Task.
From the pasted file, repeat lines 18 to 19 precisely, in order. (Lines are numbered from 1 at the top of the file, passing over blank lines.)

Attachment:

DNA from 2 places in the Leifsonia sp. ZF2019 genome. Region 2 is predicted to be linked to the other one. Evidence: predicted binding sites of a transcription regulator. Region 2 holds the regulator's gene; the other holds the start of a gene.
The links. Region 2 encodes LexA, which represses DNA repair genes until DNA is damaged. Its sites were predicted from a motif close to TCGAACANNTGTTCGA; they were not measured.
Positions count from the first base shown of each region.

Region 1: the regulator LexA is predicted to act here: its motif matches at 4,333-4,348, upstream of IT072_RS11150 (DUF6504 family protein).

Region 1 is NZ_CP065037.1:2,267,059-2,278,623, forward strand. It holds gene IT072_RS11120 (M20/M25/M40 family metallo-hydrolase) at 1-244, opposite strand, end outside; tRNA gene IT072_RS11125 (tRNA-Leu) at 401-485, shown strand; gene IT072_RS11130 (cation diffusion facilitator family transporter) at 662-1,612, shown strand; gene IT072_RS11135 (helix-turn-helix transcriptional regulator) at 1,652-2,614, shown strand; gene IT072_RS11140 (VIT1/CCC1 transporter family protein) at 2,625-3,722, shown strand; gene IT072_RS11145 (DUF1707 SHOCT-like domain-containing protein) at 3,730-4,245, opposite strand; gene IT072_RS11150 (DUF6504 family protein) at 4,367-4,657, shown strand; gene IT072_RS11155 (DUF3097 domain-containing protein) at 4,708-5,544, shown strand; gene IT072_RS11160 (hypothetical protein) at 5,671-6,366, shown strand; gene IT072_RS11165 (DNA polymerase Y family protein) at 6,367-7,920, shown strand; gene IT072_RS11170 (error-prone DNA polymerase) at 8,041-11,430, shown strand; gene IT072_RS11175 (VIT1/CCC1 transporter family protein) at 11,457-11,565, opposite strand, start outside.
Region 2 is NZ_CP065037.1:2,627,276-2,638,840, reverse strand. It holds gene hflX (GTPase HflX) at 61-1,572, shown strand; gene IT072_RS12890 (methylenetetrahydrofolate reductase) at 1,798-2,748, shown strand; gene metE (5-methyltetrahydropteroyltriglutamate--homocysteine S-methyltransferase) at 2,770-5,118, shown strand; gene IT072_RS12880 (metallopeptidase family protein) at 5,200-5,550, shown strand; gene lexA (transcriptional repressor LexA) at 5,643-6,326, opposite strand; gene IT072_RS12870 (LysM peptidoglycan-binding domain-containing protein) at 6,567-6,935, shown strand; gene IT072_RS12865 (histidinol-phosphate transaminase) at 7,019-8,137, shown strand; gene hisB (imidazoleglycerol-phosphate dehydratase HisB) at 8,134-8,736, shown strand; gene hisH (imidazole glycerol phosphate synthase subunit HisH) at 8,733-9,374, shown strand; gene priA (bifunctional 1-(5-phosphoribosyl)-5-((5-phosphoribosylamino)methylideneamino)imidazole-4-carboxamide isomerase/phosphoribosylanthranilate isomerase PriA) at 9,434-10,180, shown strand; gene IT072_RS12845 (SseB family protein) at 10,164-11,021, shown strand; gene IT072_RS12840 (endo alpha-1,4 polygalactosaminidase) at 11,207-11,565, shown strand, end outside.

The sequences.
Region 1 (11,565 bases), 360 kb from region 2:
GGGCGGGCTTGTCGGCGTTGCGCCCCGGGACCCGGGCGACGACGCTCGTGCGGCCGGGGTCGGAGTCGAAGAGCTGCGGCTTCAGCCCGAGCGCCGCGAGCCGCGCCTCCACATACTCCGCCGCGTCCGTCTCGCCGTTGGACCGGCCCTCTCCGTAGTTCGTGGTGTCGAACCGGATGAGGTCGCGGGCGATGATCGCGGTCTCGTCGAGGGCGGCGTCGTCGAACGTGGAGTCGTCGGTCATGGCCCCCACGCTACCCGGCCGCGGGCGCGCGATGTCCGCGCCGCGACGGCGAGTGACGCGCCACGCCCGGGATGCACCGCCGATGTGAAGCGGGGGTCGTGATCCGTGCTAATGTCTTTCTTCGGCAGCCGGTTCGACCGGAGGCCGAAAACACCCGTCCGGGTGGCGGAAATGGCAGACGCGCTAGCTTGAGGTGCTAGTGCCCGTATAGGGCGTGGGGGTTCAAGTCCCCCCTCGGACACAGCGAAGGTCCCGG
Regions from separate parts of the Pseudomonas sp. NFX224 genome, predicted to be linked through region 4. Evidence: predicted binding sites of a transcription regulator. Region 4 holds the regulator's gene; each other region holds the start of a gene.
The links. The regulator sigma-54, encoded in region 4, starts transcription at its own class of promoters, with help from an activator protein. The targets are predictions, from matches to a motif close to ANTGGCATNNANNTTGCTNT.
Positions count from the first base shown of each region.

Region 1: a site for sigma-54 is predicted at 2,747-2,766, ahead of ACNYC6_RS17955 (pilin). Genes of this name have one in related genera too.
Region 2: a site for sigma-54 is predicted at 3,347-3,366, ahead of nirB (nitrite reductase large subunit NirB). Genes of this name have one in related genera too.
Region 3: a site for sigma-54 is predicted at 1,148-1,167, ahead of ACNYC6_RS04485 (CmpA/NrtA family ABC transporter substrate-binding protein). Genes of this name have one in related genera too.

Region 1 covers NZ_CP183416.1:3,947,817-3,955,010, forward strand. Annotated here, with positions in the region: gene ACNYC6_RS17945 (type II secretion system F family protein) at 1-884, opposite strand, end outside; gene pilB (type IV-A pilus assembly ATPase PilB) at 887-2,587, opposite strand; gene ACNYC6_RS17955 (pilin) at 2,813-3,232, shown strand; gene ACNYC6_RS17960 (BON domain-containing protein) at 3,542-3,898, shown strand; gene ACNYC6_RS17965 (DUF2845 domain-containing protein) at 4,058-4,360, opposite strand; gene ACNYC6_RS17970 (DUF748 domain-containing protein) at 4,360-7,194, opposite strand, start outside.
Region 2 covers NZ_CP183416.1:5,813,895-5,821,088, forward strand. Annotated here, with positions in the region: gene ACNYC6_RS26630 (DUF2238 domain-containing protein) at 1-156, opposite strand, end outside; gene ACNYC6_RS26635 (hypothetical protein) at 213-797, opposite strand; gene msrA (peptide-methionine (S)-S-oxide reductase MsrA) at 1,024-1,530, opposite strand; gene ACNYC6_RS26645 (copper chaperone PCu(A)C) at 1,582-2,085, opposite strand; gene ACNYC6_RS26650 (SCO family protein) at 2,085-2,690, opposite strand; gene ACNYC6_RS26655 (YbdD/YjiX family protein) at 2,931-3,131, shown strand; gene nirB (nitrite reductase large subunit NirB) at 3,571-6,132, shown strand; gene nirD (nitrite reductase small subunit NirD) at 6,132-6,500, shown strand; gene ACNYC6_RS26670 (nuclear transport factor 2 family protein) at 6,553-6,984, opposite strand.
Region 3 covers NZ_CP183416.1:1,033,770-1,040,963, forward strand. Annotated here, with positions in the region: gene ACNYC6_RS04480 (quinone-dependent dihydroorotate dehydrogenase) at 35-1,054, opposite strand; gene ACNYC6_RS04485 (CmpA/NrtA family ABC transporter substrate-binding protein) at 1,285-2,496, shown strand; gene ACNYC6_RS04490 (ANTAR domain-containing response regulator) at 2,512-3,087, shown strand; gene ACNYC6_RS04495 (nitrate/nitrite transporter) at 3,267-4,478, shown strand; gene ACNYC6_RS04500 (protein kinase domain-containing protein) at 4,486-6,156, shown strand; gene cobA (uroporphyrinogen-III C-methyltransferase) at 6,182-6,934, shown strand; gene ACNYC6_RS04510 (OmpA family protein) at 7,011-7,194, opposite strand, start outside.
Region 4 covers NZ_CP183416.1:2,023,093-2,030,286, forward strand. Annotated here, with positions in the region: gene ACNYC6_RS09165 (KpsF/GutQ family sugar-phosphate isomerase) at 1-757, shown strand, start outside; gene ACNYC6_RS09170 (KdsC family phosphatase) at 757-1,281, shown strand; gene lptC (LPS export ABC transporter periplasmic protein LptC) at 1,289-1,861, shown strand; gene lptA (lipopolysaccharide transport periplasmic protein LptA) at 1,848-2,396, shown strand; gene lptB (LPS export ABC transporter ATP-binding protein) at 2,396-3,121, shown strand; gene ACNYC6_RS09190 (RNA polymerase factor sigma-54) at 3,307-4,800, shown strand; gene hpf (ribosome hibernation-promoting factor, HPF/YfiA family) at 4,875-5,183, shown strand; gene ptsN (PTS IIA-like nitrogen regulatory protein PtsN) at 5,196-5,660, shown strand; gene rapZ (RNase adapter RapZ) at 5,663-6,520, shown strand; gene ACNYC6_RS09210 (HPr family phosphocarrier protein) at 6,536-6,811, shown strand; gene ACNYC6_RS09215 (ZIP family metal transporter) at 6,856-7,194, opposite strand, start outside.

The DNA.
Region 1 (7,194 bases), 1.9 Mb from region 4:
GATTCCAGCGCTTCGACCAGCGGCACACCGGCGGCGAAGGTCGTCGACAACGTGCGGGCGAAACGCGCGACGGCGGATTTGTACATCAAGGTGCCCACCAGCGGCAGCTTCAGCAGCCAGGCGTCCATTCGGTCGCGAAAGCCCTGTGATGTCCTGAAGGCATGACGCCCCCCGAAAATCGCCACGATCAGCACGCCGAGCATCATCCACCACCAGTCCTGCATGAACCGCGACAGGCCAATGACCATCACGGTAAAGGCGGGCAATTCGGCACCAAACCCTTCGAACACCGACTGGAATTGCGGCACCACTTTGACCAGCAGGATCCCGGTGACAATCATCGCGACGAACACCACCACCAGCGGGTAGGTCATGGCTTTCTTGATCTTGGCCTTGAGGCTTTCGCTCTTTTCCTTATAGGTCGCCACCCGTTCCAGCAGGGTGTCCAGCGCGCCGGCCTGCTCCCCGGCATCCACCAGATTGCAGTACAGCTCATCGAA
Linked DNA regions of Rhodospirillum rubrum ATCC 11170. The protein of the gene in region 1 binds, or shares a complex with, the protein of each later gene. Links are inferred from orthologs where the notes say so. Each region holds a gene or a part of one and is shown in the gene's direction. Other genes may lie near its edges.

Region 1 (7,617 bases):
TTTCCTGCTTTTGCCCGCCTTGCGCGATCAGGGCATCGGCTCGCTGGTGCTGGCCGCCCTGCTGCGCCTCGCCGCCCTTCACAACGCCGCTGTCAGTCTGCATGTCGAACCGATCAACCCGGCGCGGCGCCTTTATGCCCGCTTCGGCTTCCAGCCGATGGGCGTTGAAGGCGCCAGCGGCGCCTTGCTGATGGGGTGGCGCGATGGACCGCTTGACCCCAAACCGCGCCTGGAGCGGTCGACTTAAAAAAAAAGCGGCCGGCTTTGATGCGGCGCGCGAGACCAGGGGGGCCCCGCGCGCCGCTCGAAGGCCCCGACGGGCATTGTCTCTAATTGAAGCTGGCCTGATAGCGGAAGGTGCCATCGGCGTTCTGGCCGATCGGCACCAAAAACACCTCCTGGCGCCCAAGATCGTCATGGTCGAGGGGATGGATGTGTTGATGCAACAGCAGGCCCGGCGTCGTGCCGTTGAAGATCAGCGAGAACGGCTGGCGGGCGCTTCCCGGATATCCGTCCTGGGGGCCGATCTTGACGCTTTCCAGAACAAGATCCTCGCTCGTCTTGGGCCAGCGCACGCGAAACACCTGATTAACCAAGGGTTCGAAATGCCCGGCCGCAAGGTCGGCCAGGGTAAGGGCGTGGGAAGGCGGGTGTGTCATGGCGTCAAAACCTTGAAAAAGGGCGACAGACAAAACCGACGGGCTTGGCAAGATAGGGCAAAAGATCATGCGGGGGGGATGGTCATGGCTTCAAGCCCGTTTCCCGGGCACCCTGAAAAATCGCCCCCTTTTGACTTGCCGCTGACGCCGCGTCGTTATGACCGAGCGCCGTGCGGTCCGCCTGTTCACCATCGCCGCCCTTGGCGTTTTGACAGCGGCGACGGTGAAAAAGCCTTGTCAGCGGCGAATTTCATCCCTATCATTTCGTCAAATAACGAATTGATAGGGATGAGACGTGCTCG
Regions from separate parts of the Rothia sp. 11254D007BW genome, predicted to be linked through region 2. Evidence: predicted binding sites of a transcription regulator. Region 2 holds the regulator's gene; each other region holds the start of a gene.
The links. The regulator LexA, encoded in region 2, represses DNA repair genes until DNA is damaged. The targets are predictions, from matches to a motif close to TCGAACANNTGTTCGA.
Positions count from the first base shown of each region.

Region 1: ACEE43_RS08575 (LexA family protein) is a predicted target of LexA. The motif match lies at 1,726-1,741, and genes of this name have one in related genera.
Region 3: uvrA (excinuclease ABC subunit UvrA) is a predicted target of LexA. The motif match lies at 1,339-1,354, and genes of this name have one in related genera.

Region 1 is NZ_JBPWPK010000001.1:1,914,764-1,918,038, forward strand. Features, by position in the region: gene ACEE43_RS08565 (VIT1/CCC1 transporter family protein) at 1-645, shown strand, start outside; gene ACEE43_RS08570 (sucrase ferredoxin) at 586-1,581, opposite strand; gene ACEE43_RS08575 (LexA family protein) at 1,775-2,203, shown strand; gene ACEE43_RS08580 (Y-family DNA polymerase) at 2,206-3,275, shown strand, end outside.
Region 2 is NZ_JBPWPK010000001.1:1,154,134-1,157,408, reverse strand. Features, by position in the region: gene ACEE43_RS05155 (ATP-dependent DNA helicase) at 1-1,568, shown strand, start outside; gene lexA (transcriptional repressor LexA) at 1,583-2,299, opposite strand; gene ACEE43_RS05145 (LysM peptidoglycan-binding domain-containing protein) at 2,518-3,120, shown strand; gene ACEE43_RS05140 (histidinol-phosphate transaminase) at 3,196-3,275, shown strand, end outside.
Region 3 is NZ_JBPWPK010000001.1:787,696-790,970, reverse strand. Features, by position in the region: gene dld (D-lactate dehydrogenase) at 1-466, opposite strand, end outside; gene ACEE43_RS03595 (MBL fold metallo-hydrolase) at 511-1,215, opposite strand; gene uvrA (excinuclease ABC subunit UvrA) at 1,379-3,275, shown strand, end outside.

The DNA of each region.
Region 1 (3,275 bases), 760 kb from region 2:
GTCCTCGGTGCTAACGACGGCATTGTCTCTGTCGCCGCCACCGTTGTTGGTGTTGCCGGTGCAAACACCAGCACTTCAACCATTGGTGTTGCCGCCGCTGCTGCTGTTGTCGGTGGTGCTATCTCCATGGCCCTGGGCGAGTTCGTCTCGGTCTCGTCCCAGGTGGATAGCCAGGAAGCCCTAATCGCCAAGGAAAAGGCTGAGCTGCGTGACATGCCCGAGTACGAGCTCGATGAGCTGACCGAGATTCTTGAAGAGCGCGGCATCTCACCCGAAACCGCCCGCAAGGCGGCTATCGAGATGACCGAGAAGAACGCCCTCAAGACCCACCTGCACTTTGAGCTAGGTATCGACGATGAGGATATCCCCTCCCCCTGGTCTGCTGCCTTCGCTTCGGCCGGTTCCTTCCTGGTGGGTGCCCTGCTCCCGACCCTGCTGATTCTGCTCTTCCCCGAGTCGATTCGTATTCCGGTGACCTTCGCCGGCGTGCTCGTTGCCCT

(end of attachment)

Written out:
Region 3 covers NZ_CP183416.1:1,033,770-1,040,963, forward strand. Annotated here, with positions in the region: gene ACNYC6_RS04480 (quinone-dependent dihydroorotate dehydrogenase) at 35-1,054, opposite strand; gene ACNYC6_RS04485 (CmpA/NrtA family ABC transporter substrate-binding protein) at 1,285-2,496, shown strand; gene ACNYC6_RS04490 (ANTAR domain-containing response regulator) at 2,512-3,087, shown strand; gene ACNYC6_RS04495 (nitrate/nitrite transporter) at 3,267-4,478, shown strand; gene ACNYC6_RS04500 (protein kinase domain-containing protein) at 4,486-6,156, shown strand; gene cobA (uroporphyrinogen-III C-methyltransferase) at 6,182-6,934, shown strand; gene ACNYC6_RS04510 (OmpA family protein) at 7,011-7,194, opposite strand, start outside.
Region 4 covers NZ_CP183416.1:2,023,093-2,030,286, forward strand. Annotated here, with positions in the region: gene ACNYC6_RS09165 (KpsF/GutQ family sugar-phosphate isomerase) at 1-757, shown strand, start outside; gene ACNYC6_RS09170 (KdsC family phosphatase) at 757-1,281, shown strand; gene lptC (LPS export ABC transporter periplasmic protein LptC) at 1,289-1,861, shown strand; gene lptA (lipopolysaccharide transport periplasmic protein LptA) at 1,848-2,396, shown strand; gene lptB (LPS export ABC transporter ATP-binding protein) at 2,396-3,121, shown strand; gene ACNYC6_RS09190 (RNA polymerase factor sigma-54) at 3,307-4,800, shown strand; gene hpf (ribosome hibernation-promoting factor, HPF/YfiA family) at 4,875-5,183, shown strand; gene ptsN (PTS IIA-like nitrogen regulatory protein PtsN) at 5,196-5,660, shown strand; gene rapZ (RNase adapter RapZ) at 5,663-6,520, shown strand; gene ACNYC6_RS09210 (HPr family phosphocarrier protein) at 6,536-6,811, shown strand; gene ACNYC6_RS09215 (ZIP family metal transporter) at 6,856-7,194, opposite strand, start outside.